- Incidence: 5.00 cases per 100,000 person-years
- Peak incidence: 30-40 years
- Sex ratio: 1:1
- Variable subjective experiences
- Impaired judgements which can lead to injury
- Amplification of current mood which leads to euphoria or dysphoria
- Agitation, appearing withdrawn - especially in inexperienced users
- Drug-induced psychosis
- Dry mouth
Manifestations such as tachycardia, hypertension, pupillary dilation, tremor, and hyperpyrexia can occur within minutes following oral administration of 0.5–2 µg/kg.
Massive overdoses can lead to the following complications:
- Respiratory arrest
- Autonomic dysfunction
- Bleeding disorders
- The diagnosis of LSD toxicity is mainly based on history and examination.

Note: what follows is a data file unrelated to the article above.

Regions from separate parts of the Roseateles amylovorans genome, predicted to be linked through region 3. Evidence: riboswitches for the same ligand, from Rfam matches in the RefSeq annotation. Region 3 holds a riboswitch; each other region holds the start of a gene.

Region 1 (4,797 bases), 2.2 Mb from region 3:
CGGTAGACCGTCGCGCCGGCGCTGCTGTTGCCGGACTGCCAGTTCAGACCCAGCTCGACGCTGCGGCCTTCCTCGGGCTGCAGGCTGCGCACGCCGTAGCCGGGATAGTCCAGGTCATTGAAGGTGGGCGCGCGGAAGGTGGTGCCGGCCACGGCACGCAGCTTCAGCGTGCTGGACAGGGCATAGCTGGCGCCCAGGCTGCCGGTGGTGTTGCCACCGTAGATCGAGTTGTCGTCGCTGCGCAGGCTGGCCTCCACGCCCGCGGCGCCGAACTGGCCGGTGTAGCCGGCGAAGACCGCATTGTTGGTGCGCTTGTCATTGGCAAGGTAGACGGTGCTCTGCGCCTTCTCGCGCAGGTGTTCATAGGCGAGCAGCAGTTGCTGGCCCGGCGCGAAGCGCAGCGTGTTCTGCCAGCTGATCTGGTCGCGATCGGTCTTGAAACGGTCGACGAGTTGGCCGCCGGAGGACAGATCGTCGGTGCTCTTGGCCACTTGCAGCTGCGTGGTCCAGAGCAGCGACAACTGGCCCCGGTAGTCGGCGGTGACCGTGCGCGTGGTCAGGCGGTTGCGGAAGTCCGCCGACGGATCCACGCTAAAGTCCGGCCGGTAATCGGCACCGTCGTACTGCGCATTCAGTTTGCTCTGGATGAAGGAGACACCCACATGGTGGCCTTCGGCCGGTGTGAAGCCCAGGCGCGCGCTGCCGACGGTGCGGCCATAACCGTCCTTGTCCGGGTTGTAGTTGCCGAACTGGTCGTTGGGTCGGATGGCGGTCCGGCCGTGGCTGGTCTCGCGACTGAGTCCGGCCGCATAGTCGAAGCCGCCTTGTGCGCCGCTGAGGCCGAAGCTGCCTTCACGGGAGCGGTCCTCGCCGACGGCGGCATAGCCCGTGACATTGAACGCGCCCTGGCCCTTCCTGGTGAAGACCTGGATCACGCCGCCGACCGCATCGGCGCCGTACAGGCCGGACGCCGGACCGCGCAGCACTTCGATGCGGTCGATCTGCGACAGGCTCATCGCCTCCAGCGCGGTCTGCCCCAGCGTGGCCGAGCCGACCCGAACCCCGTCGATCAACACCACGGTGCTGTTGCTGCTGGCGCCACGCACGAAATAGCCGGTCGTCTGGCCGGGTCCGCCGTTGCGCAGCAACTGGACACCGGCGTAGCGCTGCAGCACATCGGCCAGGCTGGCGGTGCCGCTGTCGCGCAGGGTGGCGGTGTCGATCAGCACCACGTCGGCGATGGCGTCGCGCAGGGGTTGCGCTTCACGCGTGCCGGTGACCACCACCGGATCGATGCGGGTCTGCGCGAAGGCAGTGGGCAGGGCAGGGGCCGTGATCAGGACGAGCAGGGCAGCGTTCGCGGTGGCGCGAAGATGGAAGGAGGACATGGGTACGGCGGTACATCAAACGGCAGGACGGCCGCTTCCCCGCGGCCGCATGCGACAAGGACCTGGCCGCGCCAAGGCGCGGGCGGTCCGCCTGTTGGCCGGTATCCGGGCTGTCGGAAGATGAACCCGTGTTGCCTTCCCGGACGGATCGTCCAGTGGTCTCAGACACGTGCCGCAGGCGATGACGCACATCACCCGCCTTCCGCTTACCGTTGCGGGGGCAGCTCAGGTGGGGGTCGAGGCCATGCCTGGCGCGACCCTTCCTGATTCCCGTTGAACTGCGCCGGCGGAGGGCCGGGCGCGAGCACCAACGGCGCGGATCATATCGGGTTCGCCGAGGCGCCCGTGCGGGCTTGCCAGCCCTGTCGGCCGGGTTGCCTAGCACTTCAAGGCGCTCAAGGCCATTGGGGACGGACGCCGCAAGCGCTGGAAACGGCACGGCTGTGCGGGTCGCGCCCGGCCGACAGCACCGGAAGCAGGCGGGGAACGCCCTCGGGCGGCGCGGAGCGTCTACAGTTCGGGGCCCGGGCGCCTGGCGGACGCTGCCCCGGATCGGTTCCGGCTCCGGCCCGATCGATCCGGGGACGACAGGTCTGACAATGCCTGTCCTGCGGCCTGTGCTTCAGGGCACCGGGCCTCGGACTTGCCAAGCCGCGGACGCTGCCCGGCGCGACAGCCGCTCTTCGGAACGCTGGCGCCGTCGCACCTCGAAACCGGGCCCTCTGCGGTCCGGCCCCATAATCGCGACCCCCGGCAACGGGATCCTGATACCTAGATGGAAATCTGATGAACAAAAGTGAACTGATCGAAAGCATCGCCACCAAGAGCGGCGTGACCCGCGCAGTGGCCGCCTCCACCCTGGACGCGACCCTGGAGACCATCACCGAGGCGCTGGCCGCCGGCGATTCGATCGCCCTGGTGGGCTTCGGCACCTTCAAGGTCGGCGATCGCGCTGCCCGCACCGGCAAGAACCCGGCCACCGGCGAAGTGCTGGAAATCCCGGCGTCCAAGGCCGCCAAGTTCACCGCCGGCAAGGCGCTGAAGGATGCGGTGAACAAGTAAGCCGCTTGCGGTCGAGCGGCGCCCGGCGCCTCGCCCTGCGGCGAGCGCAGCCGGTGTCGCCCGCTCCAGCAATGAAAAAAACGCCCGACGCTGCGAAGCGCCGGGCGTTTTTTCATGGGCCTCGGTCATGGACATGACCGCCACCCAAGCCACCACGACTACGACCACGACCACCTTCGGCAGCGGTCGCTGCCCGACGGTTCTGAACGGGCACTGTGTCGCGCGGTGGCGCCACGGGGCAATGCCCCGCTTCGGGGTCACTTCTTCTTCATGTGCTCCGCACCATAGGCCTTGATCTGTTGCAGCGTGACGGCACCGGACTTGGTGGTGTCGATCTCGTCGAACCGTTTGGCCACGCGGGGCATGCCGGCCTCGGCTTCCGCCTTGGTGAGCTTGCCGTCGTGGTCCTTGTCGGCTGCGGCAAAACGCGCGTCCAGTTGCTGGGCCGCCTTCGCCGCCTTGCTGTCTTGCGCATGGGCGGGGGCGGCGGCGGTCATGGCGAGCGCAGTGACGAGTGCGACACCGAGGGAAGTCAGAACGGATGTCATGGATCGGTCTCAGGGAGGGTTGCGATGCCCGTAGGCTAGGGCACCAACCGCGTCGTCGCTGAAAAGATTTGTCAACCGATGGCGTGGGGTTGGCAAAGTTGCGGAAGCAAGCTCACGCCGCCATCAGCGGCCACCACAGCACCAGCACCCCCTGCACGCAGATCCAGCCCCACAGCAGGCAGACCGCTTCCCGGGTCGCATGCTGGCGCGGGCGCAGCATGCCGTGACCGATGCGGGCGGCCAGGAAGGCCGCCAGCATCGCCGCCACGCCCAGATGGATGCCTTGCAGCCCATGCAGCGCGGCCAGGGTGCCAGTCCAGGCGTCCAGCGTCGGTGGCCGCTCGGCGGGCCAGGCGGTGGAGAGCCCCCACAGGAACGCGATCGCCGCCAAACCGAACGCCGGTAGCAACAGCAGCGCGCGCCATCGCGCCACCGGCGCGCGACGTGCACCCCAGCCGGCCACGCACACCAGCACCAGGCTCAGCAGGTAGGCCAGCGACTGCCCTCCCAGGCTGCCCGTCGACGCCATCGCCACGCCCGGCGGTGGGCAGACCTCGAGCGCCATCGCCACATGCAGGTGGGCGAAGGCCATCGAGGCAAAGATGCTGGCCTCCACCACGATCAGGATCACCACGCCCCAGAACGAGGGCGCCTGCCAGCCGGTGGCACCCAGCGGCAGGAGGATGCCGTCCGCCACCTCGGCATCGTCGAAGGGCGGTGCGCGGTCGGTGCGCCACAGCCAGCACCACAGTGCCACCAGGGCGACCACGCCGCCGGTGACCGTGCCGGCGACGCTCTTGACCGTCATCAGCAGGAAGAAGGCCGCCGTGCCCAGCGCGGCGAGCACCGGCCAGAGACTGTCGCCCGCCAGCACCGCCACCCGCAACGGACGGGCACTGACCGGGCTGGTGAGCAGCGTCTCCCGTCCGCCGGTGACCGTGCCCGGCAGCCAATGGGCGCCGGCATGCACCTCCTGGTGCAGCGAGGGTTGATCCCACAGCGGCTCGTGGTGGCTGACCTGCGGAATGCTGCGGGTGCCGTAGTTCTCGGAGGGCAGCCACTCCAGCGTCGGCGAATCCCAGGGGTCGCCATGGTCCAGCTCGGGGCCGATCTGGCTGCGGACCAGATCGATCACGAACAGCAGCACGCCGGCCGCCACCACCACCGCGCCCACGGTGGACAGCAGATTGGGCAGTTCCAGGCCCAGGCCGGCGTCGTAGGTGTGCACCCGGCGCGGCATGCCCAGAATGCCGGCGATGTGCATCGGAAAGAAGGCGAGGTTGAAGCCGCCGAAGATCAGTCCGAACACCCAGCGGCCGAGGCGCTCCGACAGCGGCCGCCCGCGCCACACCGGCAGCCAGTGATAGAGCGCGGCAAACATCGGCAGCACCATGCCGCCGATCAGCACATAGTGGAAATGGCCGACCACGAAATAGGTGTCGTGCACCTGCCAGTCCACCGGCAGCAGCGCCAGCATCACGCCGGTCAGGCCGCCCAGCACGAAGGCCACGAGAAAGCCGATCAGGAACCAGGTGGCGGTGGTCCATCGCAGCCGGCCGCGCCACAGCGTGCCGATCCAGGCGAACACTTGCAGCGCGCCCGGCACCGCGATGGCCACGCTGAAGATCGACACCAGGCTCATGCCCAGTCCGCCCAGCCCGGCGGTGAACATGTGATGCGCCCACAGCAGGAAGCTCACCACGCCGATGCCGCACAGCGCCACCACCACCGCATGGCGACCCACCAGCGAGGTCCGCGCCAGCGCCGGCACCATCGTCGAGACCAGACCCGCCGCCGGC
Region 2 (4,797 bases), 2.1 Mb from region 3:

- Most urine drug screens do not pick up LSD.
- Management of the intoxicated patient is dependent on the specific behavioural manifestation elicited by the drug.
- Agitation, e.g. from a 'bad trip', should be first managed with supportive reassurance in a calm, stress-free environment. If ineffective, benzodiazepines are the medication of choice.
- LSD-induced psychosis may require antipsychotics.
- Massive ingestions of LSD should be treated with supportive care, including respiratory support and endotracheal intubation if needed. Hypertension, tachycardia, and hyperthermia should be treated symptomatically. Hypotension should be treated initially with fluids and subsequently with vasopressors if required.
- Because LSD is rapidly absorbed through the gastrointestinal tract, activated charcoal administration and gastric emptying are of little clinical value by the time a patient presents to the emergency department.